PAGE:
A contrast on immigration

The path to improving the situation of undocumented immigrants in the U.S. showed a marked contrast last week that should not be disregarded, despite widespread disappointment about the obstacles against achieving immigration reform this year.

On the one hand, the White House reacted to complaints from the Latino community. Because of the lack of reform, the community is urgently calling for some sort of action to decrease the number of deportations. President Barack Obama’s order for his administration to review which internal measures or executive actions can be taken to make this process “more humane” should be welcome.

On the other hand, the House of Representatives, which brought immigration reform to a halt, passed HR 4138—a bill that would make it easier for lawmakers to take the president to court when they believe that he is not faithfully executing the law. This is a result of the mistaken perception that Obama is leading an imperial presidency that ignores the legislature. In practice, this bill, which for now has no chance of being enacted as law, can prevent the renewal of deferred deportations (DACA) for the Dreamers.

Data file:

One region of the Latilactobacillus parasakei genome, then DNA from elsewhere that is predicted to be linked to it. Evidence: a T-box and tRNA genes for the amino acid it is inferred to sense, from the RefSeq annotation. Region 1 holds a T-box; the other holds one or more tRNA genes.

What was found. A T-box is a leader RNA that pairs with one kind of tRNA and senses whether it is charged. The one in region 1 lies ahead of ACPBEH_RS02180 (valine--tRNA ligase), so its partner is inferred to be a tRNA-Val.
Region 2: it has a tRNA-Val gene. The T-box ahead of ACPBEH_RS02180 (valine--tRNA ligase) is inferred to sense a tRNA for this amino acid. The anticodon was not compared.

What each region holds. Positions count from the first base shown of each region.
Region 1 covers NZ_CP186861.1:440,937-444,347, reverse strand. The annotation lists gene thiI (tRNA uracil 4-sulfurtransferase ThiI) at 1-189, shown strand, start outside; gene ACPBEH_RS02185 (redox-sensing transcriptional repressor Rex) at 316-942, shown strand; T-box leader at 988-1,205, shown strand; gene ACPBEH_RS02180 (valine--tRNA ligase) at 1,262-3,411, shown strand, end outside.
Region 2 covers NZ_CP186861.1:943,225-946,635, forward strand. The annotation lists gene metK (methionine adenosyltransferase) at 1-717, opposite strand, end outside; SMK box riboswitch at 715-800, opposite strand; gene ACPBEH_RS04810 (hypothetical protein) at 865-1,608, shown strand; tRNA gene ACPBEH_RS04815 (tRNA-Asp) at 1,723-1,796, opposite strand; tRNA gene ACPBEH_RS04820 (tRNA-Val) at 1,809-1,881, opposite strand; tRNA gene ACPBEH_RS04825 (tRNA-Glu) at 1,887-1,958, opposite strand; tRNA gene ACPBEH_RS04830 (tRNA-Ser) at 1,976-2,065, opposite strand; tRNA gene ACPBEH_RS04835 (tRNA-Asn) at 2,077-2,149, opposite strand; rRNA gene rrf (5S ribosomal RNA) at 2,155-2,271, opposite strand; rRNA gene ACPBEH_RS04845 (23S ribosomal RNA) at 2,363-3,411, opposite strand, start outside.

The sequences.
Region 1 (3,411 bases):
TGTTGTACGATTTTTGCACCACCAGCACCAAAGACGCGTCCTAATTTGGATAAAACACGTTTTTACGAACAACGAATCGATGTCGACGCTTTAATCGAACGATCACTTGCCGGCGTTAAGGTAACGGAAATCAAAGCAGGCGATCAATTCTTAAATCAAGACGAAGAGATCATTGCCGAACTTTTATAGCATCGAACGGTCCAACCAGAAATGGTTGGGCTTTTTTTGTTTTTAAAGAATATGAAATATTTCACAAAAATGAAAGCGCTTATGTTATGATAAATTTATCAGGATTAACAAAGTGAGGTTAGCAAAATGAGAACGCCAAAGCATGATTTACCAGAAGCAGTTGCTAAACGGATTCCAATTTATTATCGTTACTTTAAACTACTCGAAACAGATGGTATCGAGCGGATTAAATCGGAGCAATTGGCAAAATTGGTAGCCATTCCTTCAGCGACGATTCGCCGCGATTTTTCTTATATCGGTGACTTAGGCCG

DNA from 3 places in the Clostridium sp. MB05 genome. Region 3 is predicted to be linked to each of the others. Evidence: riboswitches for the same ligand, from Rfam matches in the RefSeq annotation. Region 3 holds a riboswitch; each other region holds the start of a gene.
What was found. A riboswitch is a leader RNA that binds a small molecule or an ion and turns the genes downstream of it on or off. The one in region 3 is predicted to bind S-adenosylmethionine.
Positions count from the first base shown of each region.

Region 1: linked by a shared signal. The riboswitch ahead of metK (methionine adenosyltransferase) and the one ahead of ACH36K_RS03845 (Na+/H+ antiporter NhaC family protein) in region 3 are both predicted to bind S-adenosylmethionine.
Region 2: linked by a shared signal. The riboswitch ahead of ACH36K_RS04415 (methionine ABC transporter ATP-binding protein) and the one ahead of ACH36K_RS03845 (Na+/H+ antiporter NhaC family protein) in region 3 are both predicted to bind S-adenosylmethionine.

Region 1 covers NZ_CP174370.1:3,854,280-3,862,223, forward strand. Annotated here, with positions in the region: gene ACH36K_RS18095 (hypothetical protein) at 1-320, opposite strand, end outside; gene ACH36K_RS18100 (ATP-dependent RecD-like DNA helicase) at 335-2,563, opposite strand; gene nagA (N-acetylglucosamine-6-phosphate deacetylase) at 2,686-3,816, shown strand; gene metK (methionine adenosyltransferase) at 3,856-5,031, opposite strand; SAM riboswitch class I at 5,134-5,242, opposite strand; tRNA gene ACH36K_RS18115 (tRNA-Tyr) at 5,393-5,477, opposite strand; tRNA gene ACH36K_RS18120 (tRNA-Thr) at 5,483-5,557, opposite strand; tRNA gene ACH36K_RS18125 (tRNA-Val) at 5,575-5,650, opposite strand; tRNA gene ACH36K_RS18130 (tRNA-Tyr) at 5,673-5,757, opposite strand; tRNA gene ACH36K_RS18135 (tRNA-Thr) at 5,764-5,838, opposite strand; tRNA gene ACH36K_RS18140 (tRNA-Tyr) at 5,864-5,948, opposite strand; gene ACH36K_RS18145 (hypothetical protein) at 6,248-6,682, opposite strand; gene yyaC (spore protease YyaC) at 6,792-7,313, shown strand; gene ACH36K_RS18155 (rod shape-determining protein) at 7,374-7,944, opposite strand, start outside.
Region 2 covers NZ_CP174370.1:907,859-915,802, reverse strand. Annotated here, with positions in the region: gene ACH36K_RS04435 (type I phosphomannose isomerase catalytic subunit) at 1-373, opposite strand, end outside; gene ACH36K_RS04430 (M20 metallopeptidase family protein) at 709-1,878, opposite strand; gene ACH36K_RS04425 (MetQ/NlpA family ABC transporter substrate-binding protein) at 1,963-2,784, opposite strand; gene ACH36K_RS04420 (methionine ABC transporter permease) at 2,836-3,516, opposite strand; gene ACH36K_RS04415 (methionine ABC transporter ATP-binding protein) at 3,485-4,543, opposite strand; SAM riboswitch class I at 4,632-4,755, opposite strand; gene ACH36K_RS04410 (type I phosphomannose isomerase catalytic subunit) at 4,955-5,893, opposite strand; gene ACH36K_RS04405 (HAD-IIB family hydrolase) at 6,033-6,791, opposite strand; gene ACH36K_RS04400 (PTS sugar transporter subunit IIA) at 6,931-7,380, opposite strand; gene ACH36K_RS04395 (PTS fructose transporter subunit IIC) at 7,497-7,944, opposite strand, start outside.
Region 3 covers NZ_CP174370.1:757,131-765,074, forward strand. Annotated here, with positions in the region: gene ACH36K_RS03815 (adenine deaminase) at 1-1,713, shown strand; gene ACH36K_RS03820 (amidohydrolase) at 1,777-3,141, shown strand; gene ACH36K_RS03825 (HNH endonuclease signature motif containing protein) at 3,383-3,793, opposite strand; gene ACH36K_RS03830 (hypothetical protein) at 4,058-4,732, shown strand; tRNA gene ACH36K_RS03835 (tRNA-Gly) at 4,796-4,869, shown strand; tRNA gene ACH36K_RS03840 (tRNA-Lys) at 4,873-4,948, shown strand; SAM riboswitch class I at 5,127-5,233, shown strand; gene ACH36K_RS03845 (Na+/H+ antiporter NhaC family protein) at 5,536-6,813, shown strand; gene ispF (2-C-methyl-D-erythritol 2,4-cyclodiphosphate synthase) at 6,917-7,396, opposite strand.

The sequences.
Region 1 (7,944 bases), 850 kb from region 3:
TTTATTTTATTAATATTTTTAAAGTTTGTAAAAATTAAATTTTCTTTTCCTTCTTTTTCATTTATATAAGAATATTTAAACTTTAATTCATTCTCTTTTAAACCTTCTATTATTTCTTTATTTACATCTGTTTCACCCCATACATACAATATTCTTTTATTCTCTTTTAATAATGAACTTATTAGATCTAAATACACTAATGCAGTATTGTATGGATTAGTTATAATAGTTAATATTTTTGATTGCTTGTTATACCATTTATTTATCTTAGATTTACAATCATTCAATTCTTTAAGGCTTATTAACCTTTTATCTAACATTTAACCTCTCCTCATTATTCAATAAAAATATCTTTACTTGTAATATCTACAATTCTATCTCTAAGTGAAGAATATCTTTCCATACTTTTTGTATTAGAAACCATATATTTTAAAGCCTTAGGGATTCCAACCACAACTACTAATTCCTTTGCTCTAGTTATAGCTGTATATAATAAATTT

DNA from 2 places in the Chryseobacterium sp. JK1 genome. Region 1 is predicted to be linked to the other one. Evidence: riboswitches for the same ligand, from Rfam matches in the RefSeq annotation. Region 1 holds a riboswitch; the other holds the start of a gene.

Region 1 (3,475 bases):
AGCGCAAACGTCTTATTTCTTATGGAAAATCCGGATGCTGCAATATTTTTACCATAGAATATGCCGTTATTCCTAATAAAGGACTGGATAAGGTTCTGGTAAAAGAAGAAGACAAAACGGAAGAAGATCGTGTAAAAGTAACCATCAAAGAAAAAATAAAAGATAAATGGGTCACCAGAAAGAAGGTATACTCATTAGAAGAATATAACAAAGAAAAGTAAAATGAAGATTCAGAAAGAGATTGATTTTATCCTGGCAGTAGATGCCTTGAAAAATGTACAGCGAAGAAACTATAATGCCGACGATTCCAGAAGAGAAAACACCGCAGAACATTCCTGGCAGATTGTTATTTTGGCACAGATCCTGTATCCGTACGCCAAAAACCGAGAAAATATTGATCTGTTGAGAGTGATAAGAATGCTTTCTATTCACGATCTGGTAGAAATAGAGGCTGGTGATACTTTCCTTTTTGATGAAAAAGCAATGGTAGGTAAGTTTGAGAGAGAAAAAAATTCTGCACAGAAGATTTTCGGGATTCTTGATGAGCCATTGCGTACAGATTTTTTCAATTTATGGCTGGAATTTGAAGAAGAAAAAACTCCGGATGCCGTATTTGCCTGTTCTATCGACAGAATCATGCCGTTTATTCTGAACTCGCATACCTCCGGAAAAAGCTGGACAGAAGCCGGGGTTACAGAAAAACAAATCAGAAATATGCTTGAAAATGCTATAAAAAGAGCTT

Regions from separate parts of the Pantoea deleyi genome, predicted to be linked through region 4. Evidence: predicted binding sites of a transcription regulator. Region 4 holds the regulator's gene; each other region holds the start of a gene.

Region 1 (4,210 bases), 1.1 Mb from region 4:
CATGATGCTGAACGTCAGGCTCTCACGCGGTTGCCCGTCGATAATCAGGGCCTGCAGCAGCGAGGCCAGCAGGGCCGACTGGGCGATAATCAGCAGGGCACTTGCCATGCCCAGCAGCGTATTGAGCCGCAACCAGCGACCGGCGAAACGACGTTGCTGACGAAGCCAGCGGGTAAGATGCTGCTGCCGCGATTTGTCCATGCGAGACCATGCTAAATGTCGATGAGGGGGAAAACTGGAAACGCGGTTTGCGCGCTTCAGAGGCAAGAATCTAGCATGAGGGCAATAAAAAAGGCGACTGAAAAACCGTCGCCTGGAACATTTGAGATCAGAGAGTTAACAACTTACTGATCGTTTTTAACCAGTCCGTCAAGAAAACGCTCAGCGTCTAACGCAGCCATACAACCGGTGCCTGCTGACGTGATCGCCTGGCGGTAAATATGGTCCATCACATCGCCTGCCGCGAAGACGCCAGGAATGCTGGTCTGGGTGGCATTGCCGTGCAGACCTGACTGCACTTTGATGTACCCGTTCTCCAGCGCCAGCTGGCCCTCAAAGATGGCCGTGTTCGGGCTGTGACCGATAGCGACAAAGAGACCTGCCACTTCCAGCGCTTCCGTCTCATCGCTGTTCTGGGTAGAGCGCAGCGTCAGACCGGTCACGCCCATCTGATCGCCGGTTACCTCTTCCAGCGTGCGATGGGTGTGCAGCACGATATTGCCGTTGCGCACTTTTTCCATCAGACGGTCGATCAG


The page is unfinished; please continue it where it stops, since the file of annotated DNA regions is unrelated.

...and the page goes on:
What a contrast! While Obama meets with Latino leaders to figure out ways of decreasing deportations, Congress says that the president is not complying with immigration laws because he is not deporting more people. The words and intentions toward immigrants could not be more different.

Also, the arguments behind the House bill are a slap in the face of the truth—because Obama is the president who in the past 30 years has made the least use of those options granted to him by law to implement legislation however he sees fit.

When it comes to disappointment among immigrants, there is a big difference between those who listen to them and those who want to kick them out of the country. Let’s not lose sight of that.

With its actions, the House of Representatives ratified the antagonism that its majority has toward all undocumented immigrants. Now, the White House, also with its actions, must confirm the intention expressed: decreasing deportations.

Actions are what determine the position on undocumented immigrants